"We are trying to show that what we say in the negotiations, we stand by our words. Second, we want to show that it is feasible," said Roberto Dondisch Glowinski, Mexico's lead negotiator to the U.N. climate talks.

Mexico in 2012 was the first developing country to enact a national climate law. The legislation called for the country to curb emissions 30 percent below business-as-usual growth by 2030 and 50 percent by midcentury, but those targets were conditional upon international assistance.

The new plan says the country will cut 22 percent no matter what the rest of the world contributes, while also cutting 51 percent of emissions from black carbon by 2030. The White House on Friday also announced a joint U.S.-Mexico task force to help the country achieve its goals (ClimateWire, March 27).

Another failed promise?
Environmental activists said Mexico's announcement marks a major turning point for developing nations. As the first developing country to submit a plan, several people said, the government is showing other emerging nations that they, too, can lead on climate change.

"As a country that enacted a groundbreaking, comprehensive climate change law in 2012, Mexico clearly understands the threat of climate change and the economic benefits of smart action for its citizens and is now going further. Other countries should follow Mexico's lead and present robust action plans very soon," said Jennifer Morgan, global director of the World Resources Institute's climate team, in a statement.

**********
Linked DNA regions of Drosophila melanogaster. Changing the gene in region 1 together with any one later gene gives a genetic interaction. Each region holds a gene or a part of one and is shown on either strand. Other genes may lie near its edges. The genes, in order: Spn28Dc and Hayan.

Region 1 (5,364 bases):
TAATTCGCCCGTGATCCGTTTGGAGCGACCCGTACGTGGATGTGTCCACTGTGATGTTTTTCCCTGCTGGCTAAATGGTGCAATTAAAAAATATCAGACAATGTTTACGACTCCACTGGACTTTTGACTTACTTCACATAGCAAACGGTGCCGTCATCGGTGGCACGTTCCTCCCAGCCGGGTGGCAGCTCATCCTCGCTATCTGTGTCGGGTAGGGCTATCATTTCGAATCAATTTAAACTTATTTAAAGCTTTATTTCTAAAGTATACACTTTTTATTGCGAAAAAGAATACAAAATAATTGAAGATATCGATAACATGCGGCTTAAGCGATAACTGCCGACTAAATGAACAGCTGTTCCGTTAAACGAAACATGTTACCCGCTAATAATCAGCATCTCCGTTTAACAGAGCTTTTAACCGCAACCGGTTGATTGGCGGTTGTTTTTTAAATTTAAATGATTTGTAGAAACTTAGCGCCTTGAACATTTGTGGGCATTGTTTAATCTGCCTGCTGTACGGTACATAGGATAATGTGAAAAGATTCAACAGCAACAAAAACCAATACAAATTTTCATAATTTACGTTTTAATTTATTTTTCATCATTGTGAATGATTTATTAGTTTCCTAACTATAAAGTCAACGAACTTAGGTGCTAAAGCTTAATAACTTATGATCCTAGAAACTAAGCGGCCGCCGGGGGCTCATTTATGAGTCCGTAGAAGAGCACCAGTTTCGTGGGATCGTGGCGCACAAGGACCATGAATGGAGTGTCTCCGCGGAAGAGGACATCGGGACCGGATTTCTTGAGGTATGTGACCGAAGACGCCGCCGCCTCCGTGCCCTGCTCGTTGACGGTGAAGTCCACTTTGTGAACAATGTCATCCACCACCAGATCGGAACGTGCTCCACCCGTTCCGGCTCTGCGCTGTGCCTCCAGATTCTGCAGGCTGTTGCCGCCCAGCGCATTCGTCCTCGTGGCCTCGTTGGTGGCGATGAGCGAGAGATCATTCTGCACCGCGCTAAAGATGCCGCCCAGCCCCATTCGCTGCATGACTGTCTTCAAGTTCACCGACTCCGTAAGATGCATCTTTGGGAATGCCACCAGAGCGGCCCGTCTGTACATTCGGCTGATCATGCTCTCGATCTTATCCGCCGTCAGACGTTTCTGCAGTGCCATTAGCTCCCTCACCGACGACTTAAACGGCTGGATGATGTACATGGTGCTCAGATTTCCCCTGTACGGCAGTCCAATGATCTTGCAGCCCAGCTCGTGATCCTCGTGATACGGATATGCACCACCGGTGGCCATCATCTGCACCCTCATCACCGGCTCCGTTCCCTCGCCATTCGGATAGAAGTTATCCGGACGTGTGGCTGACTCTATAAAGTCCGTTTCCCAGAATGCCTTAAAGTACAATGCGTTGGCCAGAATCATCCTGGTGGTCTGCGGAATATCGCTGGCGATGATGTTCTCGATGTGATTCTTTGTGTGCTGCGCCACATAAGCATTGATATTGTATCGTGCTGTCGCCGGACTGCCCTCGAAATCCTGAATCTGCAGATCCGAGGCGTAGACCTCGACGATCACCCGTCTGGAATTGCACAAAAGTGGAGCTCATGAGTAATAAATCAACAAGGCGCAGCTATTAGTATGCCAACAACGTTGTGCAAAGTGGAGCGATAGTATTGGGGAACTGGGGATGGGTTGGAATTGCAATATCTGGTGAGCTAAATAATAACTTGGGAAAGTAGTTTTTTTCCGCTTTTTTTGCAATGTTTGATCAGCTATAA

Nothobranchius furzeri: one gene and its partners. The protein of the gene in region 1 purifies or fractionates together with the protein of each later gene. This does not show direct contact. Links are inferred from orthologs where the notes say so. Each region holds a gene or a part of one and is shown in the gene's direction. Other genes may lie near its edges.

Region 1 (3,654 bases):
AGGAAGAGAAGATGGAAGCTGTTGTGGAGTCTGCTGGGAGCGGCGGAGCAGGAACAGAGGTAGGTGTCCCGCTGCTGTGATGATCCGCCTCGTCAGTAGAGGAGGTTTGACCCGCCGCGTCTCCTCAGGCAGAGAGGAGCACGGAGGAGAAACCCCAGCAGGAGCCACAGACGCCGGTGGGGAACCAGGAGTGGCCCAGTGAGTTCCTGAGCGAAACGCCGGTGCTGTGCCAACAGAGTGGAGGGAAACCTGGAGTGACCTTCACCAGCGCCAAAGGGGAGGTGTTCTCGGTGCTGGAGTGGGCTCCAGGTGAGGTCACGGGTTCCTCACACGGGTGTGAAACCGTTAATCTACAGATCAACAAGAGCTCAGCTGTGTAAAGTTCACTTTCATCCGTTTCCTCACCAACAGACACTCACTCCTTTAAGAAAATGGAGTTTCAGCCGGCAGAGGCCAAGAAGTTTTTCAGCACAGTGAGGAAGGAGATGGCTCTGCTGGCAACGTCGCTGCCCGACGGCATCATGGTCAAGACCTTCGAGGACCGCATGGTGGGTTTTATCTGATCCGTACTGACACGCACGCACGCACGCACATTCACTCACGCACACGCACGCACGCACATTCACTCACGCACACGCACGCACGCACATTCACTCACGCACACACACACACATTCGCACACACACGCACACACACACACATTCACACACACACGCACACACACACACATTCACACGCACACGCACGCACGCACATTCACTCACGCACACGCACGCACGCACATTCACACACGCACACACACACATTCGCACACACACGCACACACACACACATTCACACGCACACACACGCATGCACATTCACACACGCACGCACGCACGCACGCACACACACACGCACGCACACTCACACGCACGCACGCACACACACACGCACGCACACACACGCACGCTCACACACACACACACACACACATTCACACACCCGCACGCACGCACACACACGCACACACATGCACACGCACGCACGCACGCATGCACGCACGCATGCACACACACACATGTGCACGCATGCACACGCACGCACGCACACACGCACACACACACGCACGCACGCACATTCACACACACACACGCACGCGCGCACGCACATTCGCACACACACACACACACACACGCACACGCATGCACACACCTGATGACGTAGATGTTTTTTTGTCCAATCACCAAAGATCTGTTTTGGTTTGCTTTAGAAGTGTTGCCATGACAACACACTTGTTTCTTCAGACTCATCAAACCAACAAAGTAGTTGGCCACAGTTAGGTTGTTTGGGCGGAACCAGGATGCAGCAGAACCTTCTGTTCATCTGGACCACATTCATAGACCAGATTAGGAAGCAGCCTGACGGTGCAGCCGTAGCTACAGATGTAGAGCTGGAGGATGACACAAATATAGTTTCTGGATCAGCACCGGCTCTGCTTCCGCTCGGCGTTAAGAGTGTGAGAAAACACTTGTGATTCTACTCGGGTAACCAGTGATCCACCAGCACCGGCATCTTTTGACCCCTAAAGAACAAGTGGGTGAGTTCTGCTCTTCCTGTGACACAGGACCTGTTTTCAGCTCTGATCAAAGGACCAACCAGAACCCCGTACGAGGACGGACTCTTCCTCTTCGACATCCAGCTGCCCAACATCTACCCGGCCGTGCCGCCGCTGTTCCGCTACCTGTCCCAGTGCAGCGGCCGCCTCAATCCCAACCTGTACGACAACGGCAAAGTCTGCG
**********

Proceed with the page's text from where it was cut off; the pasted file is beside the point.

She and others noted that the "devil is in the details" of Mexico's plan but called the promise of a peak by 2026 "inspiring."

Critics of the international climate negotiations process were less impressed. Frank Maisano, a lobbyist at Bracewell & Giuliani in Washington, D.C., who represents energy-industry clients, said plans don't count as much as action.

"Maybe they get around to doing it, maybe they don't. The fact of the matter is, we are going to hear a steady stream of 'Oh, look at what we're going to do.' But this is no different than when we were in Buenos Aires; this is no different than when we were in the Hague; this is no different than Copenhagen," Maisano said, referencing the sites of key U.N. climate summits over the past two decades.

He argued that countries have made scores of promises at these climate meetings that have gone unmet. "I've been at the rodeo before, and I'm skeptical. I will be skeptical until people actually start to do what they say they're going to do," he said.

Activists and diplomats maintained that Paris is shaping up to be fundamentally different than the climate promises that have come before. Whereas in the past developing countries set targets contingent upon how much money the industrialized West would deliver, under the new deal, nations will be expected to curb emissions regardless of monetary aid.

"We want to show that it can be done. As a developing country, we have to participate," Glowinski said. "It's very complicated for an economy that is still growing. ... Believe me, these numbers are not going to be easy for us, but we are committed."

Reprinted from Climatewire with permission from Environment & Energy Publishing, LLC., 202-628-6500